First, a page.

Emerging markets offer the promise-or at least, the fantasy-of capitalizing on burgeoning regional middle classes and their spending patterns. Yet, these are speculative bets, as anyone who bought DiDi (NYSE:DIDI) stock in hopes of catching the next Uber (NYSE:UBER) learned the hard way. Nonetheless, some folks will try to mine for gold in Southeast Asia, where Altimeter Growth (NASDAQ:AGC) SPAC merger target Grab conducts its business as a "super app" primarily focused on ride-hailing and grocery delivery. This might sound like a ground-floor opportunity, though while Grab might sidestep some of DiDi's problems, it takes Uber's fiscal weakness to a deeper level. 

Ride-share driver with passengers in car


Acknowledging a growing market

As Altimeter takes Grab public through a SPAC business combination (note that the ticker will someday change from AGC to GRAB), Altimeter founder and CEO Brad Gerstner proudly declared that Grab is "paving the digital path forward for the 670 million citizens of Southeast Asia."

That potential addressable market size ranks somewhere between Uber's primary U.S. market and DiDi's Chinese market. An emerging middle class with more discretionary income could set countries like Vietnam and Thailand up as happy hunting grounds for Grab.

Really, that's the selling point of Grab as an investable business venture. Grab expects its total addressable market to grow from roughly $52 billion in 2020 to over $180 billion by 2025, so prospective stakeholders would have to buy into that expectation.

Indeed, there are reasons to believe that Grab is better off in Southeast Asia than DiDi is in China. However, that's not saying much -- and like both DiDi and Uber, Grab is struggling to achieve profitability.

It could be worse

The lack of 10-K and 10-Q filings, or any meaningful company-issued financial updates, makes it challenging to assess DiDi's fiscal standing.

Still, it's reasonable to surmise that DiDi's not standing on solid financial ground in the wake of Beijing's draconian cybersecurity review and the takedown of DiDi's apps.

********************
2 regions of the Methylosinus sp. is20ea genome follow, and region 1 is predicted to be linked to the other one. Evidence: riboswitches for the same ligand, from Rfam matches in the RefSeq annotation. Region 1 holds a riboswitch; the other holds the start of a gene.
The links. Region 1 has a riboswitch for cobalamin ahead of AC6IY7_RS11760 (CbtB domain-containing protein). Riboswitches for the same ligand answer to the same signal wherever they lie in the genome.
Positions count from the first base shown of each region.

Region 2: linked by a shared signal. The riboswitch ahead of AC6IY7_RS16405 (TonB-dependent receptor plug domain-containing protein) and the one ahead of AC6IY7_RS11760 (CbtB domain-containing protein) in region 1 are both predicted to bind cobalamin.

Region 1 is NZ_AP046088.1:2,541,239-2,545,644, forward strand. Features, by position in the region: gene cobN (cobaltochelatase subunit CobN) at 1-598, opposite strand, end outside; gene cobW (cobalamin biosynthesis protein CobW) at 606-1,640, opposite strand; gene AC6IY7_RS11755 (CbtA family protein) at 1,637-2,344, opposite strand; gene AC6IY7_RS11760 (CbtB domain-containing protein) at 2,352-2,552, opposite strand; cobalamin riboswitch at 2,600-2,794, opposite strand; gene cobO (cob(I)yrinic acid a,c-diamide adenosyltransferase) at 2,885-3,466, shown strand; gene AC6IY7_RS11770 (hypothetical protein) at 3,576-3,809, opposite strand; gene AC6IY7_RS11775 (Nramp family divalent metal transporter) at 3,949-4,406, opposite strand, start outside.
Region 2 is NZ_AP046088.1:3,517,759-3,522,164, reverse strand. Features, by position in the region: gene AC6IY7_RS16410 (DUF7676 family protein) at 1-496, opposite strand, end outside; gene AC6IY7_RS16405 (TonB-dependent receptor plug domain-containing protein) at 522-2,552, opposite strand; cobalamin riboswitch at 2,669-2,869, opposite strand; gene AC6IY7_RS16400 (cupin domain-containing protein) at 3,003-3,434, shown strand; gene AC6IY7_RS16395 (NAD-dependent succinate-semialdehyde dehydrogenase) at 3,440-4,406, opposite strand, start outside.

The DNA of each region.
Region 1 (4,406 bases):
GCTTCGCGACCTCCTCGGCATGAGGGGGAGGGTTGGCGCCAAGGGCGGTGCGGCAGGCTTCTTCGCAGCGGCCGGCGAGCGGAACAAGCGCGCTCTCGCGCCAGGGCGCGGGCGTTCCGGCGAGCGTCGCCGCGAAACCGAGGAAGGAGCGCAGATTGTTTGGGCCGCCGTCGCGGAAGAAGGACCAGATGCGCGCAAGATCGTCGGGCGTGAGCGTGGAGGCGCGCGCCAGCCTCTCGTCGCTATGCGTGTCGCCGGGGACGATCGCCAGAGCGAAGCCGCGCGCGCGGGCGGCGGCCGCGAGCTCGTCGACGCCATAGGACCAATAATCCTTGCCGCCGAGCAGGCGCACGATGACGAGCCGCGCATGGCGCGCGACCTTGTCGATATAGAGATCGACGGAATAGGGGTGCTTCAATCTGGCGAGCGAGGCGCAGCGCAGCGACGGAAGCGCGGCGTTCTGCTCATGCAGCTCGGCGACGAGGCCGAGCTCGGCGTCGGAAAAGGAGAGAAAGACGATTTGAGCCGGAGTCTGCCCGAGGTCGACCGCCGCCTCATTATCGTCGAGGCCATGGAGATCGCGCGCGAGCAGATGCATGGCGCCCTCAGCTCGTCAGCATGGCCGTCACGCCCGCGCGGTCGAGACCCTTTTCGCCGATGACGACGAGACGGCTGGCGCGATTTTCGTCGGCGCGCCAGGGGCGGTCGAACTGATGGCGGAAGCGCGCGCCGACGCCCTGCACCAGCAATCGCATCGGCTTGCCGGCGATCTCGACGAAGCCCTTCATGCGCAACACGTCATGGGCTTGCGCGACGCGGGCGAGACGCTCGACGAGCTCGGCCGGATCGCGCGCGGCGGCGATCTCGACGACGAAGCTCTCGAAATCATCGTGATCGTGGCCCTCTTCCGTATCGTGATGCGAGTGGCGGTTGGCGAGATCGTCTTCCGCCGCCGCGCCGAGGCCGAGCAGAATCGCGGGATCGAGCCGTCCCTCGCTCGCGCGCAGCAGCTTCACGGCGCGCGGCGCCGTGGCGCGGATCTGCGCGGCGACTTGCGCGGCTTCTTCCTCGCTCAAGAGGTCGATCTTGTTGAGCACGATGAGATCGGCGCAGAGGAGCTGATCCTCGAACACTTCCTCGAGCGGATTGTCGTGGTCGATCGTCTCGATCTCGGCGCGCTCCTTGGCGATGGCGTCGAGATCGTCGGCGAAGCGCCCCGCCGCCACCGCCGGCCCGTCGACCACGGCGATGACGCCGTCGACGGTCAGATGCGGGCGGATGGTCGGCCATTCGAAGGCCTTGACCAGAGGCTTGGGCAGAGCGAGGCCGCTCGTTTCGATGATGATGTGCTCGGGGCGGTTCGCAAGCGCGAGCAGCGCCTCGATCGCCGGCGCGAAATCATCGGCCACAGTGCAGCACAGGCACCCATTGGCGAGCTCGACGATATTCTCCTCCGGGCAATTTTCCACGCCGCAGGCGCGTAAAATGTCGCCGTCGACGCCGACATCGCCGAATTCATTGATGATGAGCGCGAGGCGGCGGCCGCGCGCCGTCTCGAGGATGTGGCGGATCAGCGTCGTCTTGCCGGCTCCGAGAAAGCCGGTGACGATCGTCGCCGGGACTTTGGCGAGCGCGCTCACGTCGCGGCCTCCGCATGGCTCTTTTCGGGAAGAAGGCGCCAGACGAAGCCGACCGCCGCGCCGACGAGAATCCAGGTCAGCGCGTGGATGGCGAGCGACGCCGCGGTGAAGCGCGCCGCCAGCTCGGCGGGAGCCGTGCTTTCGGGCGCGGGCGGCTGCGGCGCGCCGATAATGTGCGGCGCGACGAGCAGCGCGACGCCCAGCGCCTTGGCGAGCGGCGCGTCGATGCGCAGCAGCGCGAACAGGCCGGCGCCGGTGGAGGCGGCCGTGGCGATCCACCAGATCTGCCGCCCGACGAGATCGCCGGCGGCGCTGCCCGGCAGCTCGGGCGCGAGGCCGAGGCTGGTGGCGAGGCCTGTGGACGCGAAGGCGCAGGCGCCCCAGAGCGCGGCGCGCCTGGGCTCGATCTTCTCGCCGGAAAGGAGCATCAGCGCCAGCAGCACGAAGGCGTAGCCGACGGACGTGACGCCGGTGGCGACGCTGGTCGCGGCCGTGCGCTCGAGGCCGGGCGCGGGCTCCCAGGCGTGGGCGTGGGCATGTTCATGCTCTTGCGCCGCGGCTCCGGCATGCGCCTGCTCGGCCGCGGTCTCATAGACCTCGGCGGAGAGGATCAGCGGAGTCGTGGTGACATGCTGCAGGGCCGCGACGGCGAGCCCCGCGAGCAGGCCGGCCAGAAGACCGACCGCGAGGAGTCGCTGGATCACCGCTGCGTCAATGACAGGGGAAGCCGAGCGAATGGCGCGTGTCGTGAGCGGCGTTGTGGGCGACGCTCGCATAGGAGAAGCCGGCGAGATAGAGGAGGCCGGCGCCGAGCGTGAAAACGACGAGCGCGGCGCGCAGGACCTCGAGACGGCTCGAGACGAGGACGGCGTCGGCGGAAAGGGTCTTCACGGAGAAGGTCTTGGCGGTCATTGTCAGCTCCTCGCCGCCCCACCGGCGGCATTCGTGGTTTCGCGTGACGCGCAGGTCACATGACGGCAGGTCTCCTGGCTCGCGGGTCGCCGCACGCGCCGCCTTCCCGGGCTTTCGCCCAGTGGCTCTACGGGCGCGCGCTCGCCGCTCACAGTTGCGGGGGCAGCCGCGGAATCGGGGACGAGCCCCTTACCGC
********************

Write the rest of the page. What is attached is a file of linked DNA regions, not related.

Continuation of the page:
At least Grab doesn't have to deal with all of that. Moreover, Grab's Q3 2021 year-over-year results offer some enticing data points: revenue up 132%, gross merchandise value up 62%, total adjusted net sales up 92%, and delivery-business adjusted net sales up 68%. These results apparently reflect a smooth runway for revenue generation, in line with the narrative that Grab is thriving along with Southeast Asia's working class.

Be careful what you wish for

What could possibly go wrong, then? Well, you don't have to scratch far beneath the surface to figure out why ride-hailing and grocery-delivery businesses aren't known to be massively profitable ventures. Anyone thinking of buying AGC stock in hopes of catching the "next Uber" should check Uber's financials first.

You'd think Uber would be more profitable as vaccines have become widely available, right? Think again: In Q3 2021, the company's (unaudited) earnings loss more than doubled to $1.937 billion, compared to $890 million from the year-ago quarter.

Not to focus too deeply on Uber's spending habits, but the company spent serious cash across a number of areas, from property and equipment purchases to expenditures on "marketable securities."

In a similar vein, Grab's earnings trajectory is also headed in the wrong direction. Irrespective of the aforementioned Q3 2021 bragging points, Grab's $988 million earnings loss for the quarter is substantially worse than Q3 2020's $621 million loss.

Again, one would expect better bottom-line results as more vaccines have become available over the past year. Heck, Grab even observed that "vaccination rates improving and countries shifting to a new long-term strategy to treat COVID-19 as endemic" in its target regions.

Furthermore, like DiDi, Grab lacks SEC filings with meaningful breakdowns of the company's capital outflows. This inhibits transparency, and makes Grab's accelerating earnings losses all the more vexing.

No riding into the sunset

Given Grab's movement away from profitability, rather than toward it -- and the challenges in tracking the company's expenditures -- it's impossible to recommend an investment in AGC stock now. For international stock investors, Southeast Asia could certainly offer a promising region for growth and prosperity. But Grab doesn't appear to be the right vehicle for such an investment. If you're seeking transparency and bottom-line results, you'll likely have to grab your profits elsewhere.